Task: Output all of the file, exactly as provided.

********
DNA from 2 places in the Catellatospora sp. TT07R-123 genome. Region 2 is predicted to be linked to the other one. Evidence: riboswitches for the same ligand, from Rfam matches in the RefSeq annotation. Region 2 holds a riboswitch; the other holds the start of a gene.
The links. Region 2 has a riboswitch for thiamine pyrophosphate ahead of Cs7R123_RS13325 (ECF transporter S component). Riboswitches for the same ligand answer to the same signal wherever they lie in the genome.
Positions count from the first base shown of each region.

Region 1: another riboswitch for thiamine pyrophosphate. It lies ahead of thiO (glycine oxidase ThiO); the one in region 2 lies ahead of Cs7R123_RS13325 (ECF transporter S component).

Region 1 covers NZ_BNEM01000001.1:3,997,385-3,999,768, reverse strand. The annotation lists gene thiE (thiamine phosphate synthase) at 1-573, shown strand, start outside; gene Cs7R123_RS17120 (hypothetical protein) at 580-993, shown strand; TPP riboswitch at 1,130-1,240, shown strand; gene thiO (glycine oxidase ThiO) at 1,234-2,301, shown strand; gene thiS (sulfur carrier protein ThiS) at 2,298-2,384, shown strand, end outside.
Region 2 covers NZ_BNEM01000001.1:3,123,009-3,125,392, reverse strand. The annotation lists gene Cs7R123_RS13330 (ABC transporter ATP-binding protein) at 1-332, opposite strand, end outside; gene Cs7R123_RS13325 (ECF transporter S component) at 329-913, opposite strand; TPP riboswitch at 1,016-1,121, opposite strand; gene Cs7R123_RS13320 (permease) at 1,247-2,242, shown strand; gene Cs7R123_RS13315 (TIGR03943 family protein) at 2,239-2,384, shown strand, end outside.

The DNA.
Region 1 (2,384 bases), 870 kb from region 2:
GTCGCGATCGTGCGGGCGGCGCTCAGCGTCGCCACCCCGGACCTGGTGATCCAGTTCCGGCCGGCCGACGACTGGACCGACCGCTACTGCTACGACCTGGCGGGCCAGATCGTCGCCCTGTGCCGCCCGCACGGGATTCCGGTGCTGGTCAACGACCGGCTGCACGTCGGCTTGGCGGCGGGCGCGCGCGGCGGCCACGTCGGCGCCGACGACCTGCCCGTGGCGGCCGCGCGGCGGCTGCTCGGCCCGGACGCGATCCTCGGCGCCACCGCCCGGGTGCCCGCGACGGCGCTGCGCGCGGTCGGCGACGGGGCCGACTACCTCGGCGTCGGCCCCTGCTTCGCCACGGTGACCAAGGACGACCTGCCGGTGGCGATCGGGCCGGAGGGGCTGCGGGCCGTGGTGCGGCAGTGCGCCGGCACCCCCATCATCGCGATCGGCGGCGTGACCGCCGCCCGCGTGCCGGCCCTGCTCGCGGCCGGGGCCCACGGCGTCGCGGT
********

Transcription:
DNA from 2 places in the Catellatospora sp. TT07R-123 genome. Region 2 is predicted to be linked to the other one. Evidence: riboswitches for the same ligand, from Rfam matches in the RefSeq annotation. Region 2 holds a riboswitch; the other holds the start of a gene.
The links. Region 2 has a riboswitch for thiamine pyrophosphate ahead of Cs7R123_RS13325 (ECF transporter S component). Riboswitches for the same ligand answer to the same signal wherever they lie in the genome.
Positions count from the first base shown of each region.

Region 1: another riboswitch for thiamine pyrophosphate. It lies ahead of thiO (glycine oxidase ThiO); the one in region 2 lies ahead of Cs7R123_RS13325 (ECF transporter S component).

Region 1 covers NZ_BNEM01000001.1:3,997,385-3,999,768, reverse strand. The annotation lists gene thiE (thiamine phosphate synthase) at 1-573, shown strand, start outside; gene Cs7R123_RS17120 (hypothetical protein) at 580-993, shown strand; TPP riboswitch at 1,130-1,240, shown strand; gene thiO (glycine oxidase ThiO) at 1,234-2,301, shown strand; gene thiS (sulfur carrier protein ThiS) at 2,298-2,384, shown strand, end outside.
Region 2 covers NZ_BNEM01000001.1:3,123,009-3,125,392, reverse strand. The annotation lists gene Cs7R123_RS13330 (ABC transporter ATP-binding protein) at 1-332, opposite strand, end outside; gene Cs7R123_RS13325 (ECF transporter S component) at 329-913, opposite strand; TPP riboswitch at 1,016-1,121, opposite strand; gene Cs7R123_RS13320 (permease) at 1,247-2,242, shown strand; gene Cs7R123_RS13315 (TIGR03943 family protein) at 2,239-2,384, shown strand, end outside.

The DNA.
Region 1 (2,384 bases), 870 kb from region 2:
GTCGCGATCGTGCGGGCGGCGCTCAGCGTCGCCACCCCGGACCTGGTGATCCAGTTCCGGCCGGCCGACGACTGGACCGACCGCTACTGCTACGACCTGGCGGGCCAGATCGTCGCCCTGTGCCGCCCGCACGGGATTCCGGTGCTGGTCAACGACCGGCTGCACGTCGGCTTGGCGGCGGGCGCGCGCGGCGGCCACGTCGGCGCCGACGACCTGCCCGTGGCGGCCGCGCGGCGGCTGCTCGGCCCGGACGCGATCCTCGGCGCCACCGCCCGGGTGCCCGCGACGGCGCTGCGCGCGGTCGGCGACGGGGCCGACTACCTCGGCGTCGGCCCCTGCTTCGCCACGGTGACCAAGGACGACCTGCCGGTGGCGATCGGGCCGGAGGGGCTGCGGGCCGTGGTGCGGCAGTGCGCCGGCACCCCCATCATCGCGATCGGCGGCGTGACCGCCGCCCGCGTGCCGGCCCTGCTCGCGGCCGGGGCCCACGGCGTCGCGGT